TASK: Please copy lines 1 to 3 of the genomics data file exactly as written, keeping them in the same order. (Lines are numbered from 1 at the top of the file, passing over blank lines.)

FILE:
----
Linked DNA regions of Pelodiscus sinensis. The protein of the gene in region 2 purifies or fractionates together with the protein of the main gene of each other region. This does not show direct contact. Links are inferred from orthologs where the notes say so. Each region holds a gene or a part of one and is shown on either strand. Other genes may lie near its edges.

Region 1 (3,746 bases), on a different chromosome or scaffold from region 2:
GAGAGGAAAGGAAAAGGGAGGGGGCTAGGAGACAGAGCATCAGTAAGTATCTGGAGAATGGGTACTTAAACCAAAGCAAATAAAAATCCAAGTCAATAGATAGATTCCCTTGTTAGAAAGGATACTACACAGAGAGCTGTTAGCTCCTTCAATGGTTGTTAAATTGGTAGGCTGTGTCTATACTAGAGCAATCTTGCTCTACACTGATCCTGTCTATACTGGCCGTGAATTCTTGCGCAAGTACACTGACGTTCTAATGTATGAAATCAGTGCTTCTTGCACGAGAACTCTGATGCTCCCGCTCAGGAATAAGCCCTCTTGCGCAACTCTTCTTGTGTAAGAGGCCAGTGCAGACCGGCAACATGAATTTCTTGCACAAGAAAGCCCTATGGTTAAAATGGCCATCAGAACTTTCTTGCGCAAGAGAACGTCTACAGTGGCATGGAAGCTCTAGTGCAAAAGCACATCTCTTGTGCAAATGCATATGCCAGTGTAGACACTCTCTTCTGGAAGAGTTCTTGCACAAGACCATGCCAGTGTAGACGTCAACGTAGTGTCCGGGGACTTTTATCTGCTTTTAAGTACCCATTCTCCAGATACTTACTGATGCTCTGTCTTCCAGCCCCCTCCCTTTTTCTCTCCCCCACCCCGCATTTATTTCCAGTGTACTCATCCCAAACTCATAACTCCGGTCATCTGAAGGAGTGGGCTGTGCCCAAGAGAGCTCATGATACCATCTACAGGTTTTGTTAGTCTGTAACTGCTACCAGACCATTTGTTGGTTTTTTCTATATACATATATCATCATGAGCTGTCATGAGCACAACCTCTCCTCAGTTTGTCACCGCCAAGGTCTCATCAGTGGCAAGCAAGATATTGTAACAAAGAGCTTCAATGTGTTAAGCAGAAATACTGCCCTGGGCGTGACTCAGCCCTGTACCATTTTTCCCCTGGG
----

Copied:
Linked DNA regions of Pelodiscus sinensis. The protein of the gene in region 2 purifies or fractionates together with the protein of the main gene of each other region. This does not show direct contact. Links are inferred from orthologs where the notes say so. Each region holds a gene or a part of one and is shown on either strand. Other genes may lie near its edges.

Region 1 (3,746 bases), on a different chromosome or scaffold from region 2:
GAGAGGAAAGGAAAAGGGAGGGGGCTAGGAGACAGAGCATCAGTAAGTATCTGGAGAATGGGTACTTAAACCAAAGCAAATAAAAATCCAAGTCAATAGATAGATTCCCTTGTTAGAAAGGATACTACACAGAGAGCTGTTAGCTCCTTCAATGGTTGTTAAATTGGTAGGCTGTGTCTATACTAGAGCAATCTTGCTCTACACTGATCCTGTCTATACTGGCCGTGAATTCTTGCGCAAGTACACTGACGTTCTAATGTATGAAATCAGTGCTTCTTGCACGAGAACTCTGATGCTCCCGCTCAGGAATAAGCCCTCTTGCGCAACTCTTCTTGTGTAAGAGGCCAGTGCAGACCGGCAACATGAATTTCTTGCACAAGAAAGCCCTATGGTTAAAATGGCCATCAGAACTTTCTTGCGCAAGAGAACGTCTACAGTGGCATGGAAGCTCTAGTGCAAAAGCACATCTCTTGTGCAAATGCATATGCCAGTGTAGACACTCTCTTCTGGAAGAGTTCTTGCACAAGACCATGCCAGTGTAGACGTCAACGTAGTGTCCGGGGACTTTTATCTGCTTTTAAGTACCCATTCTCCAGATACTTACTGATGCTCTGTCTTCCAGCCCCCTCCCTTTTTCTCTCCCCCACCCCGCATTTATTTCCAGTGTACTCATCCCAAACTCATAACTCCGGTCATCTGAAGGAGTGGGCTGTGCCCAAGAGAGCTCATGATACCATCTACAGGTTTTGTTAGTCTGTAACTGCTACCAGACCATTTGTTGGTTTTTTCTATATACATATATCATCATGAGCTGTCATGAGCACAACCTCTCCTCAGTTTGTCACCGCCAAGGTCTCATCAGTGGCAAGCAAGATATTGTAACAAAGAGCTTCAATGTGTTAAGCAGAAATACTGCCCTGGGCGTGACTCAGCCCTGTACCATTTTTCCCCTGGG